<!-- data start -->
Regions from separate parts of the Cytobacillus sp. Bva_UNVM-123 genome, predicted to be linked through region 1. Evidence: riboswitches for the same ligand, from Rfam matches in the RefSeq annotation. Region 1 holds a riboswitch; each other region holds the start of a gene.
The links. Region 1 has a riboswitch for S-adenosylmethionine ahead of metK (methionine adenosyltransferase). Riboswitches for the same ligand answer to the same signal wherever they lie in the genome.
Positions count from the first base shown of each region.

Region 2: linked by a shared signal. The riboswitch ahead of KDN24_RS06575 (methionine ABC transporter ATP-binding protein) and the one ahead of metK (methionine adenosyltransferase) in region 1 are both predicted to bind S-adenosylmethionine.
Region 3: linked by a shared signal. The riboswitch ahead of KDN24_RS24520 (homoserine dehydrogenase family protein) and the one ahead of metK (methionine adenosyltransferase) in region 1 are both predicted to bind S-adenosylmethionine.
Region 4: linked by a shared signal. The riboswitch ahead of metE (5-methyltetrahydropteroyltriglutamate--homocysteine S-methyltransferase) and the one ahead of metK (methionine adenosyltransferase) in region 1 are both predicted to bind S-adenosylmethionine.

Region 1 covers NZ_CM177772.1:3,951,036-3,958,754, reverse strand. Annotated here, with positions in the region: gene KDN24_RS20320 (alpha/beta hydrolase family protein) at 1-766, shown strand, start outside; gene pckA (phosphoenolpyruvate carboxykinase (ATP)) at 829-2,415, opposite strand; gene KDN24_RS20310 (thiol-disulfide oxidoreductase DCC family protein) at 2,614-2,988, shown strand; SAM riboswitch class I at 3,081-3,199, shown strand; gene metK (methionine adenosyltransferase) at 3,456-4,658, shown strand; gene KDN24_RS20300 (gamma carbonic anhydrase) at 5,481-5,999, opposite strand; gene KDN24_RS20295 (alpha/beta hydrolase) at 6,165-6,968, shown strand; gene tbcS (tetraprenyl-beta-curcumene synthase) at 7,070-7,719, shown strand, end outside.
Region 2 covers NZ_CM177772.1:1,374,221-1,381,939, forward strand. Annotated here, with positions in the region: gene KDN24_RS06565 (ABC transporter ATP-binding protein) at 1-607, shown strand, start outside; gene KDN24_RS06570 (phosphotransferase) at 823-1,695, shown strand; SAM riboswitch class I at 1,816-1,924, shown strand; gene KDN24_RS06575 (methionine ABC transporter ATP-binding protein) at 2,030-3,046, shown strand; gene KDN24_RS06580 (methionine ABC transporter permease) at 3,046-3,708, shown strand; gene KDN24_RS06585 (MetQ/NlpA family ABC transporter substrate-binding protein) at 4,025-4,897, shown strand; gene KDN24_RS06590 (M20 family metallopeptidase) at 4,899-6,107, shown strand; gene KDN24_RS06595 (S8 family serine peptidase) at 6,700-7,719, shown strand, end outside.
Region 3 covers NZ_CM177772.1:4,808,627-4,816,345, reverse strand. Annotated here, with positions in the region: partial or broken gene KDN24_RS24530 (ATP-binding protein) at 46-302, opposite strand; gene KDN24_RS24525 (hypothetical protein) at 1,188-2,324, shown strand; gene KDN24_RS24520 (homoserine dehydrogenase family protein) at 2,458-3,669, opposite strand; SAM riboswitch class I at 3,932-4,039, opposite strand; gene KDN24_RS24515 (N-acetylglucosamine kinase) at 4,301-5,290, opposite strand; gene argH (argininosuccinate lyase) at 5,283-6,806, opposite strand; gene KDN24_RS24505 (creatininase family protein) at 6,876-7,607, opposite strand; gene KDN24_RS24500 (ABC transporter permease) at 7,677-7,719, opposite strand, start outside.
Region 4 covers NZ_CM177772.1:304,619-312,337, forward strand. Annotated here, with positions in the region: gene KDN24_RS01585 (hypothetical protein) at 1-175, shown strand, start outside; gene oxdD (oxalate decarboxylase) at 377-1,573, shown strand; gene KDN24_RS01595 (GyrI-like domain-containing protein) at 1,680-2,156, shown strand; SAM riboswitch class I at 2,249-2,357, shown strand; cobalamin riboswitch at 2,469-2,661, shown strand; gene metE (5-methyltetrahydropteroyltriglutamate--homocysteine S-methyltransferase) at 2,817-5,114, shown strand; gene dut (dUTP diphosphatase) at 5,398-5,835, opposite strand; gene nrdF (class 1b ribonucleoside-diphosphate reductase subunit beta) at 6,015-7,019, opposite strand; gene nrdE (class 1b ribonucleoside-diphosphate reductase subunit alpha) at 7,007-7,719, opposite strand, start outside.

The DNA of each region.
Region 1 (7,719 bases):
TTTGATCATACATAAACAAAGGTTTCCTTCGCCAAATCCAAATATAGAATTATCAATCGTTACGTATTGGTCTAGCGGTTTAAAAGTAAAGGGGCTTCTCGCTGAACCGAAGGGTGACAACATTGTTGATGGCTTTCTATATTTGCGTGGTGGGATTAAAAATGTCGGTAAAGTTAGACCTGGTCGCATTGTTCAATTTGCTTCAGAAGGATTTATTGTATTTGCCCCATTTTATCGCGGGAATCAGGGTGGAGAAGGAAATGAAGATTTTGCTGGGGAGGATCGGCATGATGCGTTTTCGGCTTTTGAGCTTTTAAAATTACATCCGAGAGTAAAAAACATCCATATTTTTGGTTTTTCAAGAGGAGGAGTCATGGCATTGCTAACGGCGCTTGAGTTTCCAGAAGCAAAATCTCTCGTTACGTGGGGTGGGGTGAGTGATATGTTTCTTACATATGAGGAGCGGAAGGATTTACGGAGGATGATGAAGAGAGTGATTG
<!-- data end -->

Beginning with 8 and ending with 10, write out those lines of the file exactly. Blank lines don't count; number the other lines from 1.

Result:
Region 2 covers NZ_CM177772.1:1,374,221-1,381,939, forward strand. Annotated here, with positions in the region: gene KDN24_RS06565 (ABC transporter ATP-binding protein) at 1-607, shown strand, start outside; gene KDN24_RS06570 (phosphotransferase) at 823-1,695, shown strand; SAM riboswitch class I at 1,816-1,924, shown strand; gene KDN24_RS06575 (methionine ABC transporter ATP-binding protein) at 2,030-3,046, shown strand; gene KDN24_RS06580 (methionine ABC transporter permease) at 3,046-3,708, shown strand; gene KDN24_RS06585 (MetQ/NlpA family ABC transporter substrate-binding protein) at 4,025-4,897, shown strand; gene KDN24_RS06590 (M20 family metallopeptidase) at 4,899-6,107, shown strand; gene KDN24_RS06595 (S8 family serine peptidase) at 6,700-7,719, shown strand, end outside.
Region 3 covers NZ_CM177772.1:4,808,627-4,816,345, reverse strand. Annotated here, with positions in the region: partial or broken gene KDN24_RS24530 (ATP-binding protein) at 46-302, opposite strand; gene KDN24_RS24525 (hypothetical protein) at 1,188-2,324, shown strand; gene KDN24_RS24520 (homoserine dehydrogenase family protein) at 2,458-3,669, opposite strand; SAM riboswitch class I at 3,932-4,039, opposite strand; gene KDN24_RS24515 (N-acetylglucosamine kinase) at 4,301-5,290, opposite strand; gene argH (argininosuccinate lyase) at 5,283-6,806, opposite strand; gene KDN24_RS24505 (creatininase family protein) at 6,876-7,607, opposite strand; gene KDN24_RS24500 (ABC transporter permease) at 7,677-7,719, opposite strand, start outside.
Region 4 covers NZ_CM177772.1:304,619-312,337, forward strand. Annotated here, with positions in the region: gene KDN24_RS01585 (hypothetical protein) at 1-175, shown strand, start outside; gene oxdD (oxalate decarboxylase) at 377-1,573, shown strand; gene KDN24_RS01595 (GyrI-like domain-containing protein) at 1,680-2,156, shown strand; SAM riboswitch class I at 2,249-2,357, shown strand; cobalamin riboswitch at 2,469-2,661, shown strand; gene metE (5-methyltetrahydropteroyltriglutamate--homocysteine S-methyltransferase) at 2,817-5,114, shown strand; gene dut (dUTP diphosphatase) at 5,398-5,835, opposite strand; gene nrdF (class 1b ribonucleoside-diphosphate reductase subunit beta) at 6,015-7,019, opposite strand; gene nrdE (class 1b ribonucleoside-diphosphate reductase subunit alpha) at 7,007-7,719, opposite strand, start outside.